"The Sick Bed Of Cuchulainn" as written by and Shane Patrick Lysaght Macgowan....
McCormack and Richard Tauber are singing by the bed
There's a glass of punch below your feet and an angel at your head
There's devils on each side of you with bottles in their hands
You need one more drop of poison and you'll dream of foreign lands

When you pissed yourself in Frankfurt and got syph down in cologne
And you heard the rattling death trains as you lay there all alone
Frank Ryan brought you whiskey in a brothel in Madrid
And you decked some fucking blackshirt who was cursing all the yids
At the sick bed of Cuchulainn we'll kneel and say a prayer
And the ghosts are rattling at the door and the devil's in the chair

And in the Euston tavern you screamed it was your shout
But they wouldn't give you service so you kicked the windows out
They took you out into the street and kicked you in the brains
So you walked back in through a bolted door and did it all again
At the sick bed of Cuchulainn we'll kneel and say a prayer
And the ghosts are rattling at the door and the devil's in the chair

You remember that foul evening when you heard the banshees howl
There was lousy drunken bastards singing billy is in the bowl
They took you up to midnight mass and left you in the lurch
So you dropped a button in the plate and spewed up in the church

Now you'll sing a song of liberty for blacks and paks and jocks
And they'll take you from this dump you're in and stick you in a box
Then they'll take you to Cloughprior and shove you in the ground
But you'll stick your head back out and shout "We'll have another round"
At the graveside of Cuchulainn we'll kneel around and pray
And god is in his heaven, and billy's down by the bay


Lyrics submitted by black_cow_of_death

"The Sick Bed of Cuchulainn" as written by Shane Patrick Lysaght Macgowan

Lyrics © Universal Music Publishing Group

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The Sick Bed Of Cuchulainn song meanings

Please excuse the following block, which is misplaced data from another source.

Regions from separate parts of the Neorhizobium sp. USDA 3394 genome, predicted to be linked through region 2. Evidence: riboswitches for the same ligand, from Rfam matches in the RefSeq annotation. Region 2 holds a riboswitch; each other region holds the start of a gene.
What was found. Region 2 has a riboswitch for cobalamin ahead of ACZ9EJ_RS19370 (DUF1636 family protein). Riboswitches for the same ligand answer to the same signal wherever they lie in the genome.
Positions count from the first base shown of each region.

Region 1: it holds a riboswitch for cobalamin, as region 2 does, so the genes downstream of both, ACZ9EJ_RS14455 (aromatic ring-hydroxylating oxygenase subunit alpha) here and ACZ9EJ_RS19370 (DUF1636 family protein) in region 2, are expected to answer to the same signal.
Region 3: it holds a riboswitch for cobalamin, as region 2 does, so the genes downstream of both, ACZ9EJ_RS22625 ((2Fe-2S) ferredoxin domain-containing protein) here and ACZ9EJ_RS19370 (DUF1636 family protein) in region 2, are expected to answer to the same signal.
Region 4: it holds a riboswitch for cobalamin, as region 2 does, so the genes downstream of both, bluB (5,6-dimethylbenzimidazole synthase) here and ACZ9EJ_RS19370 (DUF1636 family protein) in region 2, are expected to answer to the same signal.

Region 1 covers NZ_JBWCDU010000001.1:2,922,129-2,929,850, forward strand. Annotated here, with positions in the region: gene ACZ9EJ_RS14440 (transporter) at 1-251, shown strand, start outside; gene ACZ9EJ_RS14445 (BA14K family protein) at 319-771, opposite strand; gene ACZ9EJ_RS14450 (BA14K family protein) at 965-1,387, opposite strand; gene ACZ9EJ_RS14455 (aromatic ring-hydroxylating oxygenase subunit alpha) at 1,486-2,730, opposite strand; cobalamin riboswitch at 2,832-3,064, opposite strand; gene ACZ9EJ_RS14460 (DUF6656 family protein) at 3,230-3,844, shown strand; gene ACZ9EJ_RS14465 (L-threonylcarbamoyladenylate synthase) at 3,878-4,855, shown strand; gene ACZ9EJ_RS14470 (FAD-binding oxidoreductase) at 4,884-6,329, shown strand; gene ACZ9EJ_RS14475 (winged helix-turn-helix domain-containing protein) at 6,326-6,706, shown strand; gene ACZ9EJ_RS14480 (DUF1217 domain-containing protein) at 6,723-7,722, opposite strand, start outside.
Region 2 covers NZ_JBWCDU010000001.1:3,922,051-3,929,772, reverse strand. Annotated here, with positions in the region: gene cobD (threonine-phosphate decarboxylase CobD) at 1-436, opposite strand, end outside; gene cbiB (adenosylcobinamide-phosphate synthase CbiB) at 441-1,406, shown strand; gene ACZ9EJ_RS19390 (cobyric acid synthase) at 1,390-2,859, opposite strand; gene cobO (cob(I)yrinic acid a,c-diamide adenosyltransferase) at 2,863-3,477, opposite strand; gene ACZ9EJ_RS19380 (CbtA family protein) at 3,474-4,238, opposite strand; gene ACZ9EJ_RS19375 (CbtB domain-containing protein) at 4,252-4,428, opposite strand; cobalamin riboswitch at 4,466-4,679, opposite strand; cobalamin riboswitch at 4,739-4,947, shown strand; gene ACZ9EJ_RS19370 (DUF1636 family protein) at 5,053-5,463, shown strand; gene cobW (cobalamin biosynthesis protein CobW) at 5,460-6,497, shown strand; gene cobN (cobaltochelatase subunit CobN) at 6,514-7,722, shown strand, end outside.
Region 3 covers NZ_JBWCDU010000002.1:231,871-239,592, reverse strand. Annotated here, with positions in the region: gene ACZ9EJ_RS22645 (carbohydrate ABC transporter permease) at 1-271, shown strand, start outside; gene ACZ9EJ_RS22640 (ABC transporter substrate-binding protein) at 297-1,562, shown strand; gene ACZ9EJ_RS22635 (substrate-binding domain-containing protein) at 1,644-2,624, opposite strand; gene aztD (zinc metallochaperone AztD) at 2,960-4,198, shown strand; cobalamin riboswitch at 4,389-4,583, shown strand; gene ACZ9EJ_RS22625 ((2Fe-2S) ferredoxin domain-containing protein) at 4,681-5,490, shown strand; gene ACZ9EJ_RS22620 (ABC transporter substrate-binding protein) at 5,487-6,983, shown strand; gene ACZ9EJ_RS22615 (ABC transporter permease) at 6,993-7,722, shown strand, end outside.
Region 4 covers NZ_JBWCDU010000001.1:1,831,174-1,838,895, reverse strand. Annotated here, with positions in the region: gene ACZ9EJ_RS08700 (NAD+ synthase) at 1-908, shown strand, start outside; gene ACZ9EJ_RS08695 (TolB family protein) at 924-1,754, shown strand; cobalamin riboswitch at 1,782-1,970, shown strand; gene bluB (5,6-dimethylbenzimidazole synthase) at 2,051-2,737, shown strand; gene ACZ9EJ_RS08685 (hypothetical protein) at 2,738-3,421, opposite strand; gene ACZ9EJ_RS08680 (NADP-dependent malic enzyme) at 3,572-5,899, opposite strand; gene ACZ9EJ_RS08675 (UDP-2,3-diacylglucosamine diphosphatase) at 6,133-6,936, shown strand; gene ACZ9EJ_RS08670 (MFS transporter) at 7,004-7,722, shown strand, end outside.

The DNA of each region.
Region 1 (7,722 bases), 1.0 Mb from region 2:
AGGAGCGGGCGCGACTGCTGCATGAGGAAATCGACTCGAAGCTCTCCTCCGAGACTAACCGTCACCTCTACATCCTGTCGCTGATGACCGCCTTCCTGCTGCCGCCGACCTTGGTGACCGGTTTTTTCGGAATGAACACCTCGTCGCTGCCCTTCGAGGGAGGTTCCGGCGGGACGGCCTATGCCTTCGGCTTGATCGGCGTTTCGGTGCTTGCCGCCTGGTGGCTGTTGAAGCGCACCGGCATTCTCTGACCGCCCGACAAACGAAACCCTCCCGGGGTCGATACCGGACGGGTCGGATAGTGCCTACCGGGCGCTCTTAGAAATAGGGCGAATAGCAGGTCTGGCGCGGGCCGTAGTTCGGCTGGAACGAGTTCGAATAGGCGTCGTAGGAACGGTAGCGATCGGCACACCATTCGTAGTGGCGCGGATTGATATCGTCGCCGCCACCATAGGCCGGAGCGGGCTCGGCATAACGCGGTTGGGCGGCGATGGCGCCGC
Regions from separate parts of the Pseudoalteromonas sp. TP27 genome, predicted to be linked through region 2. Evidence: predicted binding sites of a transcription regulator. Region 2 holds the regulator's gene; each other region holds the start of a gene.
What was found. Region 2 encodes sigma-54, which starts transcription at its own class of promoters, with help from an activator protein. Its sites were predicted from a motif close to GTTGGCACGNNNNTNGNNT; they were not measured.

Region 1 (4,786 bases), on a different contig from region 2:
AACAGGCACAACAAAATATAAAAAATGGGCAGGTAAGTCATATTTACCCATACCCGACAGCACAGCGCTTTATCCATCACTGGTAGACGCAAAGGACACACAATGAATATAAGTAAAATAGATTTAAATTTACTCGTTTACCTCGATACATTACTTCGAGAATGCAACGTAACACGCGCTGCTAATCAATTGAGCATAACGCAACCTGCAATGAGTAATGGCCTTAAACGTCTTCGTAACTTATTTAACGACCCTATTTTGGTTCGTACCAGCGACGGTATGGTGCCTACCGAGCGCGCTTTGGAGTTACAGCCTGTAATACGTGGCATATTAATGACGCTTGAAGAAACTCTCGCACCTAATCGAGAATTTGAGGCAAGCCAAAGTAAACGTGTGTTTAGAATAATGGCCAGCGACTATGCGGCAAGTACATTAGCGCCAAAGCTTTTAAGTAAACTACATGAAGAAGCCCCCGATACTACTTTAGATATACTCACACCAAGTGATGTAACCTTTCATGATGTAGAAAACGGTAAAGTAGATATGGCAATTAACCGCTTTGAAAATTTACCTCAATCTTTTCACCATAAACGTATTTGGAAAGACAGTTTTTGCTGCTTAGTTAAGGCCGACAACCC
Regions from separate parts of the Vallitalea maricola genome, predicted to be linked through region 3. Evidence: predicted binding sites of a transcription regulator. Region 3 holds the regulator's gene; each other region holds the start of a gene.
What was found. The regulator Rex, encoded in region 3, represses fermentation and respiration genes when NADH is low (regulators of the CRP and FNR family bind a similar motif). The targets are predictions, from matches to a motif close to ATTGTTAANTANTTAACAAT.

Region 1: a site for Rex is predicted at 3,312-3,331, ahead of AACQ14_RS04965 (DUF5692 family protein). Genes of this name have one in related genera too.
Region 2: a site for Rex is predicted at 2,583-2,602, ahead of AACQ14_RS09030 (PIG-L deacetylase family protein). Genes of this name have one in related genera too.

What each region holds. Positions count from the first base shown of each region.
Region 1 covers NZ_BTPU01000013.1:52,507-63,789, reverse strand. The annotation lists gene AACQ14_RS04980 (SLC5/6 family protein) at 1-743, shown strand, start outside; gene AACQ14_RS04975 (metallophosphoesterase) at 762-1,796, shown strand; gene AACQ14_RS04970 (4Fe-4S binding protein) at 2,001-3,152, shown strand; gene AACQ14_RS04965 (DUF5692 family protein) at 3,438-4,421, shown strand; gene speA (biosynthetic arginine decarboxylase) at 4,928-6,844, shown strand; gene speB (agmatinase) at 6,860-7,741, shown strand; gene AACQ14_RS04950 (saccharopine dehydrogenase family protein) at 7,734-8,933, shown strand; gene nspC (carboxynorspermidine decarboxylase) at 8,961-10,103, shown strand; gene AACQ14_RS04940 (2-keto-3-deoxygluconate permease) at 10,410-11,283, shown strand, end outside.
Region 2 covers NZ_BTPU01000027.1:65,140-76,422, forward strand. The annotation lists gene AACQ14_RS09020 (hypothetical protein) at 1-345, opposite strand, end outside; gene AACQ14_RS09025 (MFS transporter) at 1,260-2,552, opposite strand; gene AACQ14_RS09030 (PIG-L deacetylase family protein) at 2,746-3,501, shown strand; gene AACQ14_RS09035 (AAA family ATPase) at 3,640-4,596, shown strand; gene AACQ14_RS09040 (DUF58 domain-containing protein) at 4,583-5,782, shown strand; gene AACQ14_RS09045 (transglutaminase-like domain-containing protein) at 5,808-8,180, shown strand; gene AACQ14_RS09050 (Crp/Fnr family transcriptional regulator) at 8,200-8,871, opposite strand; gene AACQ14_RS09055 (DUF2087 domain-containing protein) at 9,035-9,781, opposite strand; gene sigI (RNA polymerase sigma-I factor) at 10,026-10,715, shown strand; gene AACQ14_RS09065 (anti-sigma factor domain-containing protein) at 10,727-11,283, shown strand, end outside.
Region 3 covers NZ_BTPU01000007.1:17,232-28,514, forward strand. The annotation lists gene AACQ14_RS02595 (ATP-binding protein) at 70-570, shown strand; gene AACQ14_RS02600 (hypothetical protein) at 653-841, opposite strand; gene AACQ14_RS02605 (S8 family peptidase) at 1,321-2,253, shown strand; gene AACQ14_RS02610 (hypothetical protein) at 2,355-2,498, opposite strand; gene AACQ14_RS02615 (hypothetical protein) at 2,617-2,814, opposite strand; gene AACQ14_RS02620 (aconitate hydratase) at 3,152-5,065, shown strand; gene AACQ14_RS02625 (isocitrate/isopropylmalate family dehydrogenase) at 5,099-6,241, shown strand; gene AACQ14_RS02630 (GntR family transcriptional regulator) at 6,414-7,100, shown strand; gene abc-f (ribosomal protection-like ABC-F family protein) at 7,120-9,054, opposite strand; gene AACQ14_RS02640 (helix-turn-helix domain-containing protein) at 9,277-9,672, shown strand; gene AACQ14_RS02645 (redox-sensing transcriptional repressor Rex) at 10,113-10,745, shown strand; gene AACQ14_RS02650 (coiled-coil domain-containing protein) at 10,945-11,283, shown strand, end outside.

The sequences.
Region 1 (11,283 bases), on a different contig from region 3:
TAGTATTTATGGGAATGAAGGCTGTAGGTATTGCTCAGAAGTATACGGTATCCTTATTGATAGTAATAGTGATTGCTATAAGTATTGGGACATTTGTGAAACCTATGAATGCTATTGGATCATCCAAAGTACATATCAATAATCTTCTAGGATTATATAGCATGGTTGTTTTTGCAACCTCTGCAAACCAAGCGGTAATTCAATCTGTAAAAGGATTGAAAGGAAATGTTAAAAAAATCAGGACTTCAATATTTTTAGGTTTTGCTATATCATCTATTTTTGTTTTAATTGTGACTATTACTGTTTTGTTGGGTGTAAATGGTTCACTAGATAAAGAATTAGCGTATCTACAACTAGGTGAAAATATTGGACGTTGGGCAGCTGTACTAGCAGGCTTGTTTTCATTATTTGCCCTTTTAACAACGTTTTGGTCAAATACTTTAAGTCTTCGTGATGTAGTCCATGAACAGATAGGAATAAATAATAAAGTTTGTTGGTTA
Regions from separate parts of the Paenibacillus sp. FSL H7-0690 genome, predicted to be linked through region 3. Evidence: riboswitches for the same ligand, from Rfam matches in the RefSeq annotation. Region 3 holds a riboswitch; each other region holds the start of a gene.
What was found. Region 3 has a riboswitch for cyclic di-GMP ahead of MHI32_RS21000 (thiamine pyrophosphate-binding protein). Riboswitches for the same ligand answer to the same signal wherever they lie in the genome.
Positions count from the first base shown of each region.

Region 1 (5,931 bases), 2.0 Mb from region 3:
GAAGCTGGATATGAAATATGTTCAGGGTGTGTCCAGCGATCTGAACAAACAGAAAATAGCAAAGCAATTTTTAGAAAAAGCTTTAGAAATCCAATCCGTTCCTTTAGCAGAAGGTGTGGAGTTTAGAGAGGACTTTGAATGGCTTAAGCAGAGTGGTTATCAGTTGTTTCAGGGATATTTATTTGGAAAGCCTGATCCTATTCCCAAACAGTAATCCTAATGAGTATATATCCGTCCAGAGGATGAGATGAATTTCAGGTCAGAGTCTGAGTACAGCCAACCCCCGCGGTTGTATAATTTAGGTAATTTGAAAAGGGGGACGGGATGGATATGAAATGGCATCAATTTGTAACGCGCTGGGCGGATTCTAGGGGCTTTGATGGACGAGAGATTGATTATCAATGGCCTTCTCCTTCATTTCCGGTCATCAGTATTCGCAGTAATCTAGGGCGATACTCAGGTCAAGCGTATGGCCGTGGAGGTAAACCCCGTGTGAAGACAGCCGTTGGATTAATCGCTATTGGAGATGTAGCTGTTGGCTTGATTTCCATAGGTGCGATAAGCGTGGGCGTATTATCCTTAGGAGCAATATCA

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  • +6
    General Comment'S about an Irish nationalist and anti-fascist looking back on his life, and about Gaelic Self-destruction, as said above, and about Irish Folklore. Specifically, it sounds like the Narrator was involved in the Spanish Civil War- John McCormack and Richard Tauber were famous tenors of that era, and Frank Ryan was an IRA member who led Irish Volunteers against Franco's Nazi-backed Fascists- the 'fucking blackshirts' who ran the death-trains; it sounds like the narrator was a member of Ryan's International Brigade, 'Connolly's Column'.
    After the war, the narrator descends into Alcoholism (the second verse describes a single drunken rampage in London, while he's pretty much gone in the bridge), and dies a classic Gaelic death- drunken, furious, passionate to the last- Cloughprior, in this case, refers to a cemetary in County Tipperary.
    At the same time, the narrator's life parallels that of the doomed Irish Hero Cúchulainn. A great warrior, he was said to fly into unquenchable rages in battle, and who, when his strength was finally sapped, tied himself to a rock to face his enemies, in order to die on his feet- an echo of the narrator's defiant love of liberty to the end.

    As a side note, Cúchulainn was decapitated after his death- "But you'll stick your head back out and shout 'we'll have another round'" takes on a slightly different meaning with that in mind
    Anacharison August 16, 2006   Link
  • +1
    My InterpretationI have always thought as Anacharis, but the part that i have thought the most about is this:

    "And god is in his heaven, and billy´s down the bay"

    I think that this means: God is in his heaven, and its just as useless and interesting as billy down by the bay. It is just as unimportant - if god exist, then he´s useless anyway.

    listigspindelon October 11, 2010   Link
  • 0
    General CommentThis is written as a defiant death bed rant from an exile returned to Ireland. He is recalling demons and drunken rampages that have marked his life
    Sir_commenting_slagon July 11, 2002   Link
  • 0
    General CommentAnd spewed up in the church
    Wallamanageon October 21, 2005   Link
  • 0
    General CommentStrange-this is probably more applicable to Shane Mc Gowan now than ever.
    yomejustaon December 08, 2005   Link
  • 0
    General Commentit perfectly describes the celtic urge to self destruct coupled with the luck of the irish in that the narrator describes a long life of alcholism
    boggleson February 19, 2006   Link
  • 0
    General CommentThat's some great information Anacharis, Thanks. A Modern Cuchulainn, I like it.
    Tindaloson June 30, 2007   Link
  • 0
    General CommentThat's a really good explanation, I knew about and loved the folklore twined into the song but I didn't know about Irish nationalist themes or who the people were. Thanks :)
    BeeAnchoron September 28, 2008   Link
  • 0
    General CommentThanks Anacharis, great explanation.
    My favorite Pogues song by far. Better than 'Fairytale'.
    j1eron January 07, 2010   Link
  • 0
    General CommentThanks for the insight into the song, always loved it but didn't know about the irish taking part in the spanish civil war- awesome
    xXRIOXxon May 10, 2010   Link

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